Council Approves Redding Police Chief’s Promotion and Pay Raise; Center of Hope is Defended

Roger Moore, Redding’s new police chief, got the support of all five City Council members on Tuesday night. When it came to a vote, however, the Enterprise High graduate only received four yes votes.

Councilman Adam McElvain cast the lone no vote, explaining that even though he considered Moore “truly a hometown hero,” he could not support City Manager Barry Tippin’s appointment since it came with a 5-percent pay raise.

Moore, who worked his way up from a police cadet to the rank of captain, will be paid $173,832 a year. His predecessor, Robert Paoletti, was paid about $165,500 a year. Tippin said the pay hike was necessary to ensure the chief earned more than his closest subordinates. Historically the city has tried to maintain a 10-percent gap; Moore will earn 7.5-percent more than his captains.

Seeking to dispel some exaggerations and wild claims swirling around on social media, Tippin said Moore’s salary is about $8,000 below the median salary for police chiefs in comparable cities and lower than salaries paid in Woodland and Lodi. Moore’s salary is higher than what Chico pays ($160,000), but not $100,000 higher as some have claimed on Facebook. And Redding does not pay its police chief more than the city of San Francisco. Tippin said San Francisco’s chief makes $309,000 a year.

Noting that Redding’s police chief vacancy attracted 19 applicants, McElvain said he was comfortable with a maximum salary of $13,796 a month or $165,552 a year. Any extra money, McElvain said, should be spent adding officers.

McElvain’s colleagues did not share his reservations. Councilwoman Francie Sullivan expressed her “deep gratitude that he applied for this job and was willing to take it.” Considering the challenges Moore will face, Councilwoman Julie Winter said she was grateful he was willing to step up and take command.

Everybody on the council understands the city’s budget crunch, Winter said, but expecting Moore to move up from a union job to an at-will position without taking a pay increase “was foolish.”

Bob Reitenbach, a frequent council critic, was not happy with the pay hike. “All it does is boost the retirement” for police officers and other city employees, he said.

James Crockett, a Shasta College instructor who served on community panel that interviewed the five finalists, said he and his fellow panelists were struck by Moore’s empathy, technical qualifications and emotional intelligence. “And he’s passionate. He loves this city and he wants it to thrive.”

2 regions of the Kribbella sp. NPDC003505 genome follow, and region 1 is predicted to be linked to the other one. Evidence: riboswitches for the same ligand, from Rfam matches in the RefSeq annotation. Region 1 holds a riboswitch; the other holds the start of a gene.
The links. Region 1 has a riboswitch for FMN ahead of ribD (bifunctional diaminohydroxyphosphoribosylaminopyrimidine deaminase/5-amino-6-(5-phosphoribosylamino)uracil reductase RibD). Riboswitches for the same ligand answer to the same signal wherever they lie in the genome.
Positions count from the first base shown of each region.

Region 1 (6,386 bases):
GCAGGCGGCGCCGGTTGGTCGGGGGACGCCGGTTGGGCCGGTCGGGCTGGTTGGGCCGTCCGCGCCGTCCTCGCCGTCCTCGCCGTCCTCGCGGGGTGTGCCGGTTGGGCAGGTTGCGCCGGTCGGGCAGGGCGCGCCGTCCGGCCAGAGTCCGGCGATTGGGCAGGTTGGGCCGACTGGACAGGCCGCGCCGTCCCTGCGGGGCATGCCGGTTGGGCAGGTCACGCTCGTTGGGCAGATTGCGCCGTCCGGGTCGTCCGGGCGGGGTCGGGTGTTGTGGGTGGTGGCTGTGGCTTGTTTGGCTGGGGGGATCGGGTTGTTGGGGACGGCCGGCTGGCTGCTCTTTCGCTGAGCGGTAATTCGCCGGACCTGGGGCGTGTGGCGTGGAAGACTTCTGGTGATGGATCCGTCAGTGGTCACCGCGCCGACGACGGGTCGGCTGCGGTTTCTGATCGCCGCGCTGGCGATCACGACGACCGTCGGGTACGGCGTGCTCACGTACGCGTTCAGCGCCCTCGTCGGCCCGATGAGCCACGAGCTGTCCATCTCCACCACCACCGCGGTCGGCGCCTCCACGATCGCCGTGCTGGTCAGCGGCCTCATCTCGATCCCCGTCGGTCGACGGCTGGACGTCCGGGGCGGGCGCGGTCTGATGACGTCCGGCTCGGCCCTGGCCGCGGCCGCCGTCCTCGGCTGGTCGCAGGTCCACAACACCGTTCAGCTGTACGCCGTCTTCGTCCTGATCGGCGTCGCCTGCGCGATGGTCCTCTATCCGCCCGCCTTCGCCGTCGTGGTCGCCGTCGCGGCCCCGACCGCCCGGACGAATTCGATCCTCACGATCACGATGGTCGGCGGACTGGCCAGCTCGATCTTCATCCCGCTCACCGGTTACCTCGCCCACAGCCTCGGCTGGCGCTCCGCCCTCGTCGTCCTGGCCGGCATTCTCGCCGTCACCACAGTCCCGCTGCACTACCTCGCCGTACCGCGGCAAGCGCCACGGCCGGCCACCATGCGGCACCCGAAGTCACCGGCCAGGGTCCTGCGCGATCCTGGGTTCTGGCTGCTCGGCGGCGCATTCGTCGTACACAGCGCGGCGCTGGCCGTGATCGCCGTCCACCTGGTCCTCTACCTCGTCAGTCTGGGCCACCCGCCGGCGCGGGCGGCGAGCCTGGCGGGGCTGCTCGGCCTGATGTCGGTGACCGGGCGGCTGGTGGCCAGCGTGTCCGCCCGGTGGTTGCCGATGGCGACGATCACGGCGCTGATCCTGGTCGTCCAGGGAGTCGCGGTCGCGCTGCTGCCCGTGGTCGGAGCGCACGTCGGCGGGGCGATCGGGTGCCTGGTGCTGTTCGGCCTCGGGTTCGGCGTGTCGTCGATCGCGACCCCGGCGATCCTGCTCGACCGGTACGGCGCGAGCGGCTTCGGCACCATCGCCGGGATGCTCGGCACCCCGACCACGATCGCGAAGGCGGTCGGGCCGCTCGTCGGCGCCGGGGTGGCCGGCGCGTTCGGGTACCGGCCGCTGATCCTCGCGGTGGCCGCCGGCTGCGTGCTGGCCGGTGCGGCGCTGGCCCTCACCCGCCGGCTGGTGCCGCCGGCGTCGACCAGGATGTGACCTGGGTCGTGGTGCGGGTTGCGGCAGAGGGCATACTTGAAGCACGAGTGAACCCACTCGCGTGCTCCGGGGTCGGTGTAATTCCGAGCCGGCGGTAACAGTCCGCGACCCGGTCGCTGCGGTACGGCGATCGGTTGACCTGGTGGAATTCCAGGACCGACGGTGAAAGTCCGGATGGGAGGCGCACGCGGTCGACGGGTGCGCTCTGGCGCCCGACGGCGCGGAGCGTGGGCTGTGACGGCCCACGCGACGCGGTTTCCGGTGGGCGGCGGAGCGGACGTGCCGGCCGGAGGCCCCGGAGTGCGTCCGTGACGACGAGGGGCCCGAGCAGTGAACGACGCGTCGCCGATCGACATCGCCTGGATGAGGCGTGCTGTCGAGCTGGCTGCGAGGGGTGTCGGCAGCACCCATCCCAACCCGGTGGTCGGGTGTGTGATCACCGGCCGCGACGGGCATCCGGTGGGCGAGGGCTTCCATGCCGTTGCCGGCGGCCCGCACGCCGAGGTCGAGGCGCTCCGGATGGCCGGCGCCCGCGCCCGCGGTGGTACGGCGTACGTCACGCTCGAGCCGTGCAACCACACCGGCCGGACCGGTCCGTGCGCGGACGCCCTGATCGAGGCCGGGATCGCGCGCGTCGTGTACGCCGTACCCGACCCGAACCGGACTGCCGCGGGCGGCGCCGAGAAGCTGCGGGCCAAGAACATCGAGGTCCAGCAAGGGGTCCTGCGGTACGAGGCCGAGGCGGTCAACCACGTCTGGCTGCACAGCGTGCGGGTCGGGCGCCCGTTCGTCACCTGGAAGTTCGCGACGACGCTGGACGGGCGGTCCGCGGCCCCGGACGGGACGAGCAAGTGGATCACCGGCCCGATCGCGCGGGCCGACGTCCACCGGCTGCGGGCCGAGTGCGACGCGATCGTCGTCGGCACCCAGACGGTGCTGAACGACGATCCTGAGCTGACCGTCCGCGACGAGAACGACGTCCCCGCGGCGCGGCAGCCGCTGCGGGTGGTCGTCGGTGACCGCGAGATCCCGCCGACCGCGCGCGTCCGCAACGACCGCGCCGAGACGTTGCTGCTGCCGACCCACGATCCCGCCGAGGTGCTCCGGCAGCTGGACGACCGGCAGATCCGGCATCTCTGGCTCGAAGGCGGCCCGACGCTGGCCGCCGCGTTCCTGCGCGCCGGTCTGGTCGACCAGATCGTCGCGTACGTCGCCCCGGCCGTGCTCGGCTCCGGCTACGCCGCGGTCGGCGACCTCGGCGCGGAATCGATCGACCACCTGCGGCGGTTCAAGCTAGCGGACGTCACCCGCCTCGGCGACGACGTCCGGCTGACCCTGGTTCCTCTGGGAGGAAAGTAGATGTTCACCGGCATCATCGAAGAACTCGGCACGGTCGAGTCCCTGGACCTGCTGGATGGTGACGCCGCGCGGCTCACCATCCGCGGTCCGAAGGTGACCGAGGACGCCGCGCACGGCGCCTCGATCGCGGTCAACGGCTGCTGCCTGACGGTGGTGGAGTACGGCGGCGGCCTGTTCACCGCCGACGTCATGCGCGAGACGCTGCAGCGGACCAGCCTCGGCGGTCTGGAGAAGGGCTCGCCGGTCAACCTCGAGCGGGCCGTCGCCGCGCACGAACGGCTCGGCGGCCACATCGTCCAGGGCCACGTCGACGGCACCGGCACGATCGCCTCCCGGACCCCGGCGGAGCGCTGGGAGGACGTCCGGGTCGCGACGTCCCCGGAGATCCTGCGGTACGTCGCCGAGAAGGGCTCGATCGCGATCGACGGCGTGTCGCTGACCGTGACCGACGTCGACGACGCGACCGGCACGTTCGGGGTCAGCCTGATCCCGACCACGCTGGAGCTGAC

Moore began his career with the Shasta County Sheriff’s Department and spent four years as a police officer in Watsonville before joining the Redding Police Department in 1995. Moore has a bachelor’s degree from Simpson University and a master’s in public administration from National University.

Mayor Brent Weaver expresses support for new Police Chief Roger Moore. Photos by Jon Lewis.

“I think he’s going to be fantastic,” Mayor Brent Weaver said.

In other action Tuesday, the council:

Center of Hope

–During the public comment portion of the meeting, Hill Country Community Clinic CFO Nick Cutler used his allotted three minutes to address some concerns raised over the recently proposed housing and clinic complex for homeless young adults.

Nick Cutler, CFO of Hill Country Community Clinic, addresses concerns about the proposed Center of Hope.

The Center of Hope, proposed for a vacant six-acre lot behind Grocery Outlet on Churn Creek Road, would provide housing for 18 young adults between the ages of 18 and 24 as well as comprehensive “wrap-around” services including medical, dental, mental health, job training and addiction therapy for youth and young adults in the homeless community. Construction of the 43,000-square-foot project would begin in 2018 with a grand opening in 2020.

Concerns over the project quickly surfaced, with some community members worried it will attract sex offenders, addicts and homeless people to the neighborhood and nearby schools.

Cutler said the center will partner with Shasta College and the California Heritage Youthbuild Academy, a charter school for 16- to 24-year-olds seeking a high school diploma and job skills. Center of Hope will house students “already committed to working hard and improving their lives.”

The center will be under 24-hour supervision and security officers will be present from 8 a.m. to 5 p.m. during clinic hours, Cutler said. The Center of Hope will not be a homeless day center, nor does its zoning allow for services like showers and meals.

Tippin noted that the project will come under review by the planning department as well as the Planning Commission and the City Council, all of which will allow for plenty of public comment.

Jon Lewis